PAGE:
Over the last week, the predator viewing around the reserve has been nothing short of spectacular. After receiving our first dose of rainfall this summer, we are grateful to have been able to view and photograph the full spectrum of apex predators out in the open before things thicken up.
On the lion front, we have had four different coalitions of male lions make an appearance over the past week. I use the term coalition fairly loosely here, it is only really the Ndzhenga Males and Plain’s Camp Males that truly have territories and encompass a pride of females. The others that make up the four are the Ntsevu Males who are covering large distances at the moment and are still growing in confidence and stature before making a wholehearted attempt to lay down their claim of territory. And the Skorro Breakaway Male who has made a valiant effort at claiming a territory in the western portion of Londolozi. However, he has yet to truly declare this as his own. It is in this area that the Tsalala Female resides; will they mate and extend the longest-lasting dynasty on Londolozi at the moment? Time will tell – she too features this week.
On the leopard front, one morning we were pleasantly surprised by the Three Rivers Female drinking from a waterhole in the heart of her territory. Later that afternoon we were even more surprised to find her sizable son, the Three Rivers Young Male, mating with the Ximungwe Female. The Xinzele Young Female was also found atop a termite mound patiently awaiting the return of her mother, the question remains – how much longer until she becomes fully independent?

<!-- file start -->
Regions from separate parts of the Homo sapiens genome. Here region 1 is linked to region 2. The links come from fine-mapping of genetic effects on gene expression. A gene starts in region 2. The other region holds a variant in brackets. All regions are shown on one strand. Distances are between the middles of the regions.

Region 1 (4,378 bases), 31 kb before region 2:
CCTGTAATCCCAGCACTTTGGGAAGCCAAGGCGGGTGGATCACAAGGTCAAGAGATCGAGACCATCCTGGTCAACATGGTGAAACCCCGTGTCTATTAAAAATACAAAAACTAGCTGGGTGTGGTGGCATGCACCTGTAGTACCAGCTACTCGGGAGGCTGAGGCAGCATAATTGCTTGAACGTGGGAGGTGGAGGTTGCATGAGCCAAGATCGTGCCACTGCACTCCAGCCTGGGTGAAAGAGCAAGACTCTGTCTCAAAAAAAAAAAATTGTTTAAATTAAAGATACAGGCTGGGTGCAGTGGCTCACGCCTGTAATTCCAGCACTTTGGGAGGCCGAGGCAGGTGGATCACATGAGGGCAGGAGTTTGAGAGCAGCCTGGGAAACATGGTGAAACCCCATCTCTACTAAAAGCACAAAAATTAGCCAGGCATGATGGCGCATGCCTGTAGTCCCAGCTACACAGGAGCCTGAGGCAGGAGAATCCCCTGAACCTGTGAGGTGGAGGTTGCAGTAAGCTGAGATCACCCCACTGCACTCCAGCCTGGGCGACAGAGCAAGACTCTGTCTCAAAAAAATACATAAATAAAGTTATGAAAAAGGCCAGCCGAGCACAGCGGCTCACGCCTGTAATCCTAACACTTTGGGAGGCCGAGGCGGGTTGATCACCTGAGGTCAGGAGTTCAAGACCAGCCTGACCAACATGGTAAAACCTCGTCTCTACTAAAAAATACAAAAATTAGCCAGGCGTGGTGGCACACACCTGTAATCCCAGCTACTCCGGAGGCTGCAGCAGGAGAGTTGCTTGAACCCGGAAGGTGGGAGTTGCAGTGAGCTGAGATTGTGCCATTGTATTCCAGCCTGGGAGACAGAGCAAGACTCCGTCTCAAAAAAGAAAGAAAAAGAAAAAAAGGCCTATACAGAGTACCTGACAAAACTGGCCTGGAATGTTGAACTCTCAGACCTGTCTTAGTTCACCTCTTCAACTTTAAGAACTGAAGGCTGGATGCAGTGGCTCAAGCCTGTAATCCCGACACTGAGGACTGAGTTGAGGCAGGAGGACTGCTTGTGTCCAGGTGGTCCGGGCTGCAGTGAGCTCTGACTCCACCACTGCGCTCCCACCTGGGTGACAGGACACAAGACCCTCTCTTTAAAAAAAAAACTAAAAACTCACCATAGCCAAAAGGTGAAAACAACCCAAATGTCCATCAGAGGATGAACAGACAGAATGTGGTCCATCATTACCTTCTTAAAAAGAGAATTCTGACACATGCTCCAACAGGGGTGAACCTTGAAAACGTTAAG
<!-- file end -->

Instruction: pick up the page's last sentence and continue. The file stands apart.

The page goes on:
Lower down on the predator hierarchy so to speak are wild dogs and cheetahs. The Othawa Pack of wild dogs has presented us with stunning viewing of both adults and pups, we can only hope that the newest members of the pack make it into adulthood. We had a remarkable sighting of a nomadic male cheetah, elegantly climbing on termite mounds and fallen trees to look for food.
Having no obstructions, the airstrip always provides a unique perspective from which to photograph animals. We were lucky enough to see both the Nhlanguleni Female and a female giraffe crossing the tarmac (not at the same time…).
As iconic as sunsets are in the African Bushveld, a full moon rising also captures the essence of an African safari. We watched the moon rise from the eastern horizon with a dead knobthorn in the foreground.
Let us know your favourites in the comments section below.
Enjoy this week in pictures!
Initially skittish she spent a lot of time in the Sand River, now relaxed she makes up the majority of leopard viewing west of camp.
One of two cubs to survive, the sister lost at five months. Still dependent on his mother, but is growing into an impressive young male.
Having been viewed by vehicles from an early age, this leopard is supremely relaxed around Land Rovers.
Born into a litter of two, male cub did not survive. Sightings of have been few and far between, although becoming more regular.
Forced into early independence as her mother was killed by the Southern Avoca Males.